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Romney again repudiates Akin’s rape comments

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Even as they gear up their party convention in Tampa, top Republicans still were forced to spend much of Sunday repudiating the "legitimate rape" comments made by Rep. W. Todd Akin of Missouri and reiterating their calls for the U.S. Senate hopeful to quit the race.

The ordeal is especially a distraction for presumed presidential nominee Mitt Romney, who is already facing a substantial deficit among female voters who, polls show, lean toward President Obama by a significant margin.

"I think it was a terrible statement on his part. I think it was uninformed; I think it was outrageous and offensive," Mr. Romney said on "Fox News Sunday," repeating his call for Mr. Akin to exit the U.S. Senate contest in which he had been favored to defeat incumbent Democratic Sen. Claire McCaskill.

She has taken a substantial lead, with one poll showing a 21-point swing in her favor, since Mr. Akin made his now infamous statement.

"He was wrong. It's obviously being used by Democrats to cast a shadow on our entire party," Mr. Romney continued. "It's sad ... for the Obama campaign to continue to stoop to such a low level."

Indeed, Democrats have taken Mr. Akin's remarks and tried to tie them around the neck of Mr. Romney and his vice-presidential pick, Rep. Paul Ryan of Wisconsin.

Mr. Romney took particular aim at recent Democratic ads tying the Republican campaign to Mr. Akin, including a commercial attacking the fictitious "Romney/Ryan/Akin" ticket, an attempt to widen Mr. Obama's lead with female voters.

Mr. Romney blasted such attacks as another example of the president's "campaign of hate."

Meanwhile, Democrats on Sunday again latched onto the Akin comments. Maryland Gov. Martin O'Malley said the GOP wants to take the U.S. "back to the days of ‘Ozzie and Harriet,' " insinuating the party does not welcome voters who aren't white men and envisions American life only as it was portrayed in the 1950s television show.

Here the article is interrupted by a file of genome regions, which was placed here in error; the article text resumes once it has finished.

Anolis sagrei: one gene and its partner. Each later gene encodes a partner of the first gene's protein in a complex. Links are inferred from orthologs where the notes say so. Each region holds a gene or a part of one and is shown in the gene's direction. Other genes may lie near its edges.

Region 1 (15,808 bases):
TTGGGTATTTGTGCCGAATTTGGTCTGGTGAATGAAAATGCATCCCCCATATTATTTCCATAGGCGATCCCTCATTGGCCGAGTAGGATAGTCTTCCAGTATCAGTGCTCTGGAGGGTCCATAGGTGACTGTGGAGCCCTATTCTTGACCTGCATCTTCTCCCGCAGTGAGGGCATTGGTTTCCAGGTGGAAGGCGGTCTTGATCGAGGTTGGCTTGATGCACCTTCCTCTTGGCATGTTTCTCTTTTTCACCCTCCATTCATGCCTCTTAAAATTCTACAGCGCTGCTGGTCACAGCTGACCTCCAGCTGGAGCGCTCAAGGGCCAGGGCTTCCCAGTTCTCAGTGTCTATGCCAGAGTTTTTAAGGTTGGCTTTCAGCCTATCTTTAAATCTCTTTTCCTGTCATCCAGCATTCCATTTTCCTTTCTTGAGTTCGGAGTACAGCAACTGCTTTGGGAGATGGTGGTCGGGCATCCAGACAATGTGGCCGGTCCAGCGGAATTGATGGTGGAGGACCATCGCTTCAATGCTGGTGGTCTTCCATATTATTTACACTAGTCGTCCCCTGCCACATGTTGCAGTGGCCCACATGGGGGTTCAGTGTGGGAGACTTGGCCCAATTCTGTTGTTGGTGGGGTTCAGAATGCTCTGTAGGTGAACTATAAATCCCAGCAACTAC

Democrats are also expanding their criticism to the Republican Party platform, which explicitly condemns abortion and calls for, as it has since 1980, a constitutional ban without mentioning an exception in the "hard cases" of rape, incest or a threat to the mother's life.

"The idea that we would put in our U.S. Constitution an amendment that says women can't get an abortion even in the case of incest and rape is way beyond the mainstream," said Los Angeles Mayor Antonio Villaraigosa, a Democrat, speaking on ABC's "This Week."

Republicans have tried to change the conversation by strong-arming Mr. Akin out of the race, though the candidate has made clear in recent days that he isn't going anywhere. His refusal to quit puts the Republican Party's effort to regain control of the Senate in jeopardy, said Sen. Marco Rubio, Florida Republican, on CBS-TV's "Face the Nation."

"The decision is his to make," he said. "Ultimately all we can do is inform someone in the position that he's in right now of what it means for our chances to win a seat that we should win and what that means for the country. If Republicans get a majority in the Senate, this country will be that much closer to getting things turned around. That's what the stakes are … his statements make it much more difficult, borderline impossible, for him to win that race."

But while the vast majority of Republicans try to get Mr. Akin to quit the race, one prominent Republican has defended him. Speaking on "Fox News Sunday," former Arkansas Gov. Mike Huckabee said that while Mr. Akin's comments are "indefensible," he is troubled by the speed with which the party has thrown Mr. Akin under the bus.

"My issue was, you've had so many Republicans distance themselves from him over a comment he made, and I think of all the Republicans who have done foolish things and you didn't see that kind of backlash," he said.

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